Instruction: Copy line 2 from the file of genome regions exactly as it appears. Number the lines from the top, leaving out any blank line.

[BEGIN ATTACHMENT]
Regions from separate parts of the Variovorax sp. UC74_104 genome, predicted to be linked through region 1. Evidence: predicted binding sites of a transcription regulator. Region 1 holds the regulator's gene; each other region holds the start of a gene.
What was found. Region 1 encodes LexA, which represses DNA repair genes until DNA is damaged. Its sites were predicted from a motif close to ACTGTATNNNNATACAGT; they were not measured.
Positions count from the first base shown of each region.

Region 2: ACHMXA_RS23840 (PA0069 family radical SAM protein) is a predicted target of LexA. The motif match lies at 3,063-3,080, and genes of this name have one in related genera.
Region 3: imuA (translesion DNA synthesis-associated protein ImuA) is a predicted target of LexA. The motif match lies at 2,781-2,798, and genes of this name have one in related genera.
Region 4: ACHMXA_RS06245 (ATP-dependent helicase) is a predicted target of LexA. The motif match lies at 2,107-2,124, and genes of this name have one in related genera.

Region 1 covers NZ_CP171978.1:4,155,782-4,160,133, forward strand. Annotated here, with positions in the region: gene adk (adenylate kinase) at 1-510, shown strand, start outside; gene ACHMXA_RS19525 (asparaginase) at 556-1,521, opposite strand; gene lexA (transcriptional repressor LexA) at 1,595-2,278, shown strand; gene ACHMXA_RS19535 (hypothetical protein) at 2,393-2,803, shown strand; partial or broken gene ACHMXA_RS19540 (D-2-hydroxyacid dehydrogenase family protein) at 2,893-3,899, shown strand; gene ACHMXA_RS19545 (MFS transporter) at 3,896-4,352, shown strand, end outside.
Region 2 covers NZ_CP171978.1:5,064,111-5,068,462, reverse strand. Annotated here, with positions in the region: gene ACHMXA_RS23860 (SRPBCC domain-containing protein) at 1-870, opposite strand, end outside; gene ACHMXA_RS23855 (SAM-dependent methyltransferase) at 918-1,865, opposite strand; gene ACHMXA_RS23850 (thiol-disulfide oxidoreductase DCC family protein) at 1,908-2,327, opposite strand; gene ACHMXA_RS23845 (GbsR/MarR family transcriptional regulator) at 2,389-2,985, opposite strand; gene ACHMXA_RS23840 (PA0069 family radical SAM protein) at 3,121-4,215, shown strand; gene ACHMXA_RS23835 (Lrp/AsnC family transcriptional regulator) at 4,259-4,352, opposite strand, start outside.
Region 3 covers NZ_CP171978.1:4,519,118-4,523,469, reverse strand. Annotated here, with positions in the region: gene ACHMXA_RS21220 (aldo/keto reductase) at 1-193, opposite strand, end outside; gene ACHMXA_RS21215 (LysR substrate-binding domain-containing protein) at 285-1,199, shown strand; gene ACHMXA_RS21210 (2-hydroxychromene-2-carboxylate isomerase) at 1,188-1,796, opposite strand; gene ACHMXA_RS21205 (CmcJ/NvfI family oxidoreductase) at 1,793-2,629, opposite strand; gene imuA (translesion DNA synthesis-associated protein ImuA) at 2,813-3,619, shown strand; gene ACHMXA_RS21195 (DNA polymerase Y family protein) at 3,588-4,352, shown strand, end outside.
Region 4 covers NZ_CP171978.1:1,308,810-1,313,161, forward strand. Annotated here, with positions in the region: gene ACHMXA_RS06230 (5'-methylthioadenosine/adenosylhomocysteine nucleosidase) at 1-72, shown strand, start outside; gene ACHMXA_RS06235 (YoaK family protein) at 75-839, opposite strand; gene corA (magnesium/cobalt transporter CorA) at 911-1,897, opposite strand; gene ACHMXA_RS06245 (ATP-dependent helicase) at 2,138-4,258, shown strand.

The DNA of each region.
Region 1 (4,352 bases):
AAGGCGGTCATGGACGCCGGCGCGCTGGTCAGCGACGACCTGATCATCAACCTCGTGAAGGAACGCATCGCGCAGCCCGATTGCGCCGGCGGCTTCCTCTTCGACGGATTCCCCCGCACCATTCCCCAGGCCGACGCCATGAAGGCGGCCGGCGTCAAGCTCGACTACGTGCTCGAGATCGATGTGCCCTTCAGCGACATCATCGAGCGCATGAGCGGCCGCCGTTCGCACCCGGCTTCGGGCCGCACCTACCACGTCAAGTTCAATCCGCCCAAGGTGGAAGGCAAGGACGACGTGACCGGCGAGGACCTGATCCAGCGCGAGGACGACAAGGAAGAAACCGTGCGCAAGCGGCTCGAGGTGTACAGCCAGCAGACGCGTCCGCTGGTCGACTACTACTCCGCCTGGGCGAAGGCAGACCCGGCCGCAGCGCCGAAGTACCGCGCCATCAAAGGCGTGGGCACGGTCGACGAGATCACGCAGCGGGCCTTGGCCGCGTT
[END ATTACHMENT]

What was found. Region 1 encodes LexA, which represses DNA repair genes until DNA is damaged. Its sites were predicted from a motif close to ACTGTATNNNNATACAGT; they were not measured.